2  WHERE total_sales BETWEEN 2742000 and 2743000;

184 rows selected.
Execution Plan
----------------------------------------------------------
Plan hash value: 1433198708

---------------------------------------------------------------------------------------------------
| Id  | Operation         | Name                          | Rows  | Bytes | Cost (%CPU)| Time     |
---------------------------------------------------------------------------------------------------
|   0 | SELECT STATEMENT  |                               |   202 |  4646 |   376   (0)| 00:00:05 |
|*  1 |  INDEX UNIQUE SCAN| ALBUM_SALES_IOT_PK            |   202 |  4646 |   376   (0)| 00:00:05 |
|*  2 |   INDEX RANGE SCAN| ALBUM_SALES_IOT_TOTAL_SALES_I |   202 |       |     4   (0)| 00:00:01 |
---------------------------------------------------------------------------------------------------
Predicate Information (identified by operation id):
---------------------------------------------------

   1 - access("TOTAL_SALES">=2742000 AND "TOTAL_SALES"<=2743000)
   2 - access("TOTAL_SALES">=2742000 AND "TOTAL_SALES"<=2743000)
Statistics
----------------------------------------------------------
          0  recursive calls
          0  db block gets
        463  consistent gets
          0  physical reads
          0  redo size
       7144  bytes sent via SQL*Net to client
        656  bytes received via SQL*Net from client
         14  SQL*Net roundtrips to/from client
          0  sorts (memory)
          0  sorts (disk)
        184  rows processed

We can see that approximately doubled the number of rows are now returned (184 from 99 rows). However, the number of consistent gets has increased by approximately 4 fold (from 110 to 463). The index is now not as efficient in retrieving rows as it was previously, requiring now some 2.5 consistent gets per row being accessed.

To fix these guesses and make the index more efficient again, one can either ALTER the index with the REBUILD or the UPDATE BLOCK REFERENCES clause:

SQL> alter index album_sales_iot_total_sales_i UPDATE BLOCK REFERENCES;

Index altered.

If we now look at some fresh index statistics:

SQL> exec dbms_stats.gather_index_stats(ownname=> null, indname=> 'ALBUM_SALES_IOT_TOTAL_SALES_I', estimate_percent=> null);

PL/SQL procedure successfully completed.

SQL> SELECT index_name, pct_direct_access, iot_redundant_pkey_elim
  2  FROM dba_indexes WHERE index_name = 'ALBUM_SALES_IOT_TOTAL_SALES_I';

INDEX_NAME                     PCT_DIRECT_ACCESS IOT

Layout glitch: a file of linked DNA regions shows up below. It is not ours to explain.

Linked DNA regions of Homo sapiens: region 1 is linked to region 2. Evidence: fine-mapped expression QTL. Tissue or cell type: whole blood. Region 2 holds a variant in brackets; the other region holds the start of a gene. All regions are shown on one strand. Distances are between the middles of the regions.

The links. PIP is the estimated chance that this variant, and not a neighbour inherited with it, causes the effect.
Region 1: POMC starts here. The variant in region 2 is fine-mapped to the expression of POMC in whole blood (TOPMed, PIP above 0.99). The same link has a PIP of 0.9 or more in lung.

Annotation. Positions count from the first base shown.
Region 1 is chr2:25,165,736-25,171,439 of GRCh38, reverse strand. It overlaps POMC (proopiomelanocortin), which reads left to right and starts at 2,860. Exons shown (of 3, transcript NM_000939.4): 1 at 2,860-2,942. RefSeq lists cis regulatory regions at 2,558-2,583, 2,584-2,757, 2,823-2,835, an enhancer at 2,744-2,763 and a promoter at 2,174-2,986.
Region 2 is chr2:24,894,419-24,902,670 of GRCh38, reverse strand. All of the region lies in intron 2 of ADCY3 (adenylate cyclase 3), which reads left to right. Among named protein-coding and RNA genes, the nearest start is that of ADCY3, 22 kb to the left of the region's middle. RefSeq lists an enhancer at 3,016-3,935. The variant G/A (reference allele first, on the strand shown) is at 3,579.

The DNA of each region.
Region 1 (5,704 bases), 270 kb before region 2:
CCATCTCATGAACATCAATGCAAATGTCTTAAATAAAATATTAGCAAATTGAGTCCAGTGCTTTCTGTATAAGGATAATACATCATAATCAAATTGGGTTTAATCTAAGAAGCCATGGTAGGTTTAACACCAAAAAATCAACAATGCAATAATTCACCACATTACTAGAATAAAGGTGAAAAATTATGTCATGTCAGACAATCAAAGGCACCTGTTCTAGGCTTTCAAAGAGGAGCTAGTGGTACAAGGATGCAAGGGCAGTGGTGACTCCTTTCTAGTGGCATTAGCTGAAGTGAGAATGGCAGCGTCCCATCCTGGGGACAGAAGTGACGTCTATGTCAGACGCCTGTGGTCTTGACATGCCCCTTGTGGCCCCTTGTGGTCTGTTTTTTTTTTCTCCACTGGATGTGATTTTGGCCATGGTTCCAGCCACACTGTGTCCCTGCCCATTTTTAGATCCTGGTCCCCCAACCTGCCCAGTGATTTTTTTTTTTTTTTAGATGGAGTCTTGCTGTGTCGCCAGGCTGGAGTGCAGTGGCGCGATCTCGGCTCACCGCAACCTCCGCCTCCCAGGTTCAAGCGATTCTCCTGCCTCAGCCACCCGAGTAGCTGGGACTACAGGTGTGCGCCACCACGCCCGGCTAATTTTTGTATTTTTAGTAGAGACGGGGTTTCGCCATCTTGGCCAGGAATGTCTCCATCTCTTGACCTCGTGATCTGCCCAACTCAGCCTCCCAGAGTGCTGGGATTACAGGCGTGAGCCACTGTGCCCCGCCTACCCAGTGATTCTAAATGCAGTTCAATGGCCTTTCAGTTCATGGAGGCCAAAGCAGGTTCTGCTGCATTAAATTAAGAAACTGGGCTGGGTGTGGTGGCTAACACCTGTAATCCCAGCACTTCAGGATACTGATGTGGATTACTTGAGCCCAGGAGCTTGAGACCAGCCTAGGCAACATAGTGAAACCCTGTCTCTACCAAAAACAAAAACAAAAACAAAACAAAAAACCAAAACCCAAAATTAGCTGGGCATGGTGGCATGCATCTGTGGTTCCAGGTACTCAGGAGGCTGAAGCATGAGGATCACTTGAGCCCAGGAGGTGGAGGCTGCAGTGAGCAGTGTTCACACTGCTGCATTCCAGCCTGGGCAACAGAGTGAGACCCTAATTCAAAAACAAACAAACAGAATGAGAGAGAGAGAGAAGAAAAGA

------------------------------ ----------------- ---
ALBUM_SALES_IOT_TOTAL_SALES_I                100 NO

We notice that the index now has the PCT_DIRECT_ACCESS back at a nice high 100%. If we re-run the same query again:

SQL> SELECT * FROM album_sales_iot
  2  WHERE total_sales BETWEEN 2742000 and 2743000;

184 rows selected.
Execution Plan
----------------------------------------------------------
Plan hash value: 1433198708

---------------------------------------------------------------------------------------------------
| Id  | Operation         | Name                          | Rows  | Bytes | Cost (%CPU)| Time     |
---------------------------------------------------------------------------------------------------
|   0 | SELECT STATEMENT  |                               |   202 |  4646 |   206   (0)| 00:00:03 |
|*  1 |  INDEX UNIQUE SCAN| ALBUM_SALES_IOT_PK            |   202 |  4646 |   206   (0)| 00:00:03 |
|*  2 |   INDEX RANGE SCAN| ALBUM_SALES_IOT_TOTAL_SALES_I |   202 |       |     4   (0)| 00:00:01 |
---------------------------------------------------------------------------------------------------
Predicate Information (identified by operation id):
---------------------------------------------------

   1 - access("TOTAL_SALES">=2742000 AND "TOTAL_SALES"<=2743000)
   2 - access("TOTAL_SALES">=2742000 AND "TOTAL_SALES"<=2743000)
Statistics
----------------------------------------------------------
          0  recursive calls
          0  db block gets
        202  consistent gets
          0  physical reads
          0  redo size
       7144  bytes sent via SQL*Net to client
        656  bytes received via SQL*Net from client
         14  SQL*Net roundtrips to/from client
          0  sorts (memory)
          0  sorts (disk)

The consistent gets have now reduced substantially from 463 to just 202, back at a touch over 1 consistent get per row retrieved …

So, IOT Secondary Indexes can be as efficient as normal secondary indexes, but if the IOT is subject to 50-50 block splits, they’ll likely need to be maintained more regularly to ensure they stay nice and efficient. Another significant disadvantage associated with IOTs that have Secondary Indexes …

There’s a bit more I’ll like to say on the subject but I’ll leave it for a Part II :)

IOT Secondary Indexes: Primary Key Considerations (Beauty And The Beast) April 11, 2012

Posted by Richard Foote in Block Dumps, Index Organized Tables, IOT, Oracle Indexes, Primary Key, Secondary Indexes.
7 comments

As discussed previously, one of the nice features of an IOT Secondary Index is that it contains the mandatory Primary Key of the IOT, which is always maintained and can be used to access the necessary rows of the IOT regardless of  row movement within the IOT itself.